Seeing Hill House for the first time, more than the first Mrs Crain ever managed, Eleanor’s reaction is immediate: “Hill House is vile, it is diseased; get away from here at once.” Yet with nowhere else to go she enters and unpacks her few possessions; the house engulfing her, she willingly allows it to do so, needing to belong somewhere: “I am the fourth person in this room,” she thinks as she sits in the parlour with Montague, Luke and Theo, warming herself by the fire that first evening; “I belong.”

As they explore the house and the grounds they create personas as though playing a game, all of them with possibly the exception of Montague, but Eleanor feels that her masquerade is easily seen through, particularly by the perceptive and flighty Theo, coming to believe that the others are dishonest in the intentions they express to her even though she is aware that she herself judges them and chides herself for unspoken cruelties she thinks, and hanging over all is the shadow of the labyrinth that is the house, watching her, waiting for her moment of weakness or desperation.

What is worse; to be in a haunted house, or to be haunted within oneself? Or is it worse still to be tormented, crying out for understanding and sympathy and to find that the only response comes from the restless spirits of a cruel house filled with eighty years of sadness seeping from its stone and carved wooden panels who perhaps see a similar soul? Accused of attention seeking when she sees herself as the outsider and a victim of the house’s attacks, Eleanor confesses “I’ve never been wanted anywhere.” Rejected by the others, is Hill House all she has left?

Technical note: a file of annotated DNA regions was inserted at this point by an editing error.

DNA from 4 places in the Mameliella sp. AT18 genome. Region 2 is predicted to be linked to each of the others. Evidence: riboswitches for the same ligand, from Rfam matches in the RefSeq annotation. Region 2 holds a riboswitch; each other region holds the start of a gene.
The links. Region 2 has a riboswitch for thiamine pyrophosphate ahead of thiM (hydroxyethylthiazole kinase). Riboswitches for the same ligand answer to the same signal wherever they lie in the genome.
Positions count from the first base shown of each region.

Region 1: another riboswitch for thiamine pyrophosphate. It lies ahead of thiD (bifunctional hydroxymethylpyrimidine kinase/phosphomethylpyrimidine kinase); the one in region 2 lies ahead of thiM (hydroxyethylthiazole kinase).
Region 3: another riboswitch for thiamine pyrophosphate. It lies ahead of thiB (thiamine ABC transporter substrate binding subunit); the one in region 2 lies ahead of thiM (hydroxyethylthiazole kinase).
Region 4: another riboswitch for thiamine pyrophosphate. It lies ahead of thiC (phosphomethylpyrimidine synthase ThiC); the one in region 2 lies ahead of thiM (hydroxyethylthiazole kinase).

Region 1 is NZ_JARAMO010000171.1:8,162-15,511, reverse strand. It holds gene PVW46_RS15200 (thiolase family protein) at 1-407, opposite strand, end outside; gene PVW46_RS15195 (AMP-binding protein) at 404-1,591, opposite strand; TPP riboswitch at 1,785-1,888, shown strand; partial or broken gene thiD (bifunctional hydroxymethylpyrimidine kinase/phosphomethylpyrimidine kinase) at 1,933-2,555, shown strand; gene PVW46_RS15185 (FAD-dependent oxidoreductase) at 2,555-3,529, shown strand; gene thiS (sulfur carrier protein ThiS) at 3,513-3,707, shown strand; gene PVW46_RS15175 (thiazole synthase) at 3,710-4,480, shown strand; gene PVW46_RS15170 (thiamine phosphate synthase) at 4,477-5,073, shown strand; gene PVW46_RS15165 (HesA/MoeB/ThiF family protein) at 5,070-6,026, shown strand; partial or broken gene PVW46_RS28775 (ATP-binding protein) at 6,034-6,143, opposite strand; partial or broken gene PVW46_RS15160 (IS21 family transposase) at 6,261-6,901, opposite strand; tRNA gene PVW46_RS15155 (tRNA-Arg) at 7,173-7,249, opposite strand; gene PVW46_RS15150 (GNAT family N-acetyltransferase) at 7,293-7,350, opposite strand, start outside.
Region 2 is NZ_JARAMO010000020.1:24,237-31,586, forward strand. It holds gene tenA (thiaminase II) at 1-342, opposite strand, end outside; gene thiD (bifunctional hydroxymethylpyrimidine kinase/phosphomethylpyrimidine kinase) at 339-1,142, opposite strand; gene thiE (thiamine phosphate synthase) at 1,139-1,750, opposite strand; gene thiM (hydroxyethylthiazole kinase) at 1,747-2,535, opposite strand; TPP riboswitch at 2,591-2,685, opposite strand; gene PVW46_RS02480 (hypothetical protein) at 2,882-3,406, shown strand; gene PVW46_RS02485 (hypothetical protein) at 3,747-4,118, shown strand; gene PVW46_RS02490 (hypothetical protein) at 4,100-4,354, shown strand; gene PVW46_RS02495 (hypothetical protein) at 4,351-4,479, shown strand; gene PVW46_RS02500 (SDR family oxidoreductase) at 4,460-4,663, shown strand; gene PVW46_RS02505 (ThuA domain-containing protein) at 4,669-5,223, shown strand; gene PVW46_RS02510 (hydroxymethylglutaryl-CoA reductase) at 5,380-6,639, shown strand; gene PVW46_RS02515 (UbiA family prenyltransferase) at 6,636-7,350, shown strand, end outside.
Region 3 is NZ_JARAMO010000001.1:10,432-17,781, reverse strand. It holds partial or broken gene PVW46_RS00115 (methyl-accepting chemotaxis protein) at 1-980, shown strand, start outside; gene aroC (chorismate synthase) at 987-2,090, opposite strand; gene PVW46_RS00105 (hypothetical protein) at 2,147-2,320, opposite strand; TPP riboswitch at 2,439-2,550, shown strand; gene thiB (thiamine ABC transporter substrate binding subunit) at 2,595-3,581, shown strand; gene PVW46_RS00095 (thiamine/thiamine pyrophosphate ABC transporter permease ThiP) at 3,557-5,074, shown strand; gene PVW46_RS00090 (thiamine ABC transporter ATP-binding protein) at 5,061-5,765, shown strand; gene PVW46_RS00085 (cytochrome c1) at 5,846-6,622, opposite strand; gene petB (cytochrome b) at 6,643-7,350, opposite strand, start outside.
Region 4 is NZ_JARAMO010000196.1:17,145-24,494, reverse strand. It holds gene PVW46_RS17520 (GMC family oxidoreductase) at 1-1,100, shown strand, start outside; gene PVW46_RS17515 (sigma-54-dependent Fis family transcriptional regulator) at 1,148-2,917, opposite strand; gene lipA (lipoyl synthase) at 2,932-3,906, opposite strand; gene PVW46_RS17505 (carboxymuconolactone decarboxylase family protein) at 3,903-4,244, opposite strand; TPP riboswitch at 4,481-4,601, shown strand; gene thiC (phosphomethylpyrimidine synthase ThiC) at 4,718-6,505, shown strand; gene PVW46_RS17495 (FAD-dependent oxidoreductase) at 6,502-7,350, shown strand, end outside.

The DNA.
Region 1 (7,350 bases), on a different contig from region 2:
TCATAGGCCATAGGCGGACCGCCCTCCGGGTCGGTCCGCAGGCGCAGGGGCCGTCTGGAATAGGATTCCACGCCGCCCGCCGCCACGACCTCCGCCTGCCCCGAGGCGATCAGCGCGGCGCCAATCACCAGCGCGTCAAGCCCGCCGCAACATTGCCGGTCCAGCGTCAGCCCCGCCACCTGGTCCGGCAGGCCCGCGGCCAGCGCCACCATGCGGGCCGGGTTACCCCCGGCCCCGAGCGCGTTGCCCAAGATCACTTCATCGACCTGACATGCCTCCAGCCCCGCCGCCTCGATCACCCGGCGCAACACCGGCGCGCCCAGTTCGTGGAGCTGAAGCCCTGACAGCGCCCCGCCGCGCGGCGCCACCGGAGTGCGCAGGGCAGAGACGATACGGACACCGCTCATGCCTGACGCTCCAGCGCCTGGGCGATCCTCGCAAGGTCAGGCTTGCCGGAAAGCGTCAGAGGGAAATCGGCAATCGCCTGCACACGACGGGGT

A celebrated novelist and writer of short stories, The Lottery having gained notoriety when it was published in the New Yorker in 1948, Shirley Jackson also wrote two humorous volumes of autobiography inspired by her life as a wife and mother to three (soon to be four) young children, Life Among the Savages and Raising Demons, capable of making the ordinary seem vibrant and the mundane seem sinister, the petty barbs and jealousies which wound Eleanor are also evident in the endemic hatred of sisters Mary Katherine and Constance Blackwood by the small-minded people of the town in Jackson’s following novel, 1962’s We Have Always Lived in the Castle.

The Haunting of Hill House filmed by director Robert Wise as The Haunting starring I Am a Camera’s Julie Harris, Innocents in Paris’ Claire Bloom, Operation Crossbow’s Richard Johnson and Twin Peaks’ Russ Tamblyn, it is a faithful and inventive adaptation which captures the sense of disorientation of the house which magnifies Eleanor’s paranoia and isolation, while the classic novel itself has recently been republished in a luxurious new edition by the Folio Society, introduced by Joyce Carol Oates and illustrated by Angie Hoffmeister in delicate watercolours which capture the repressive atmosphere of Hill House and the inescapable nightmares within.

This edition of The Haunting of Hill House is available exclusively from the Folio Society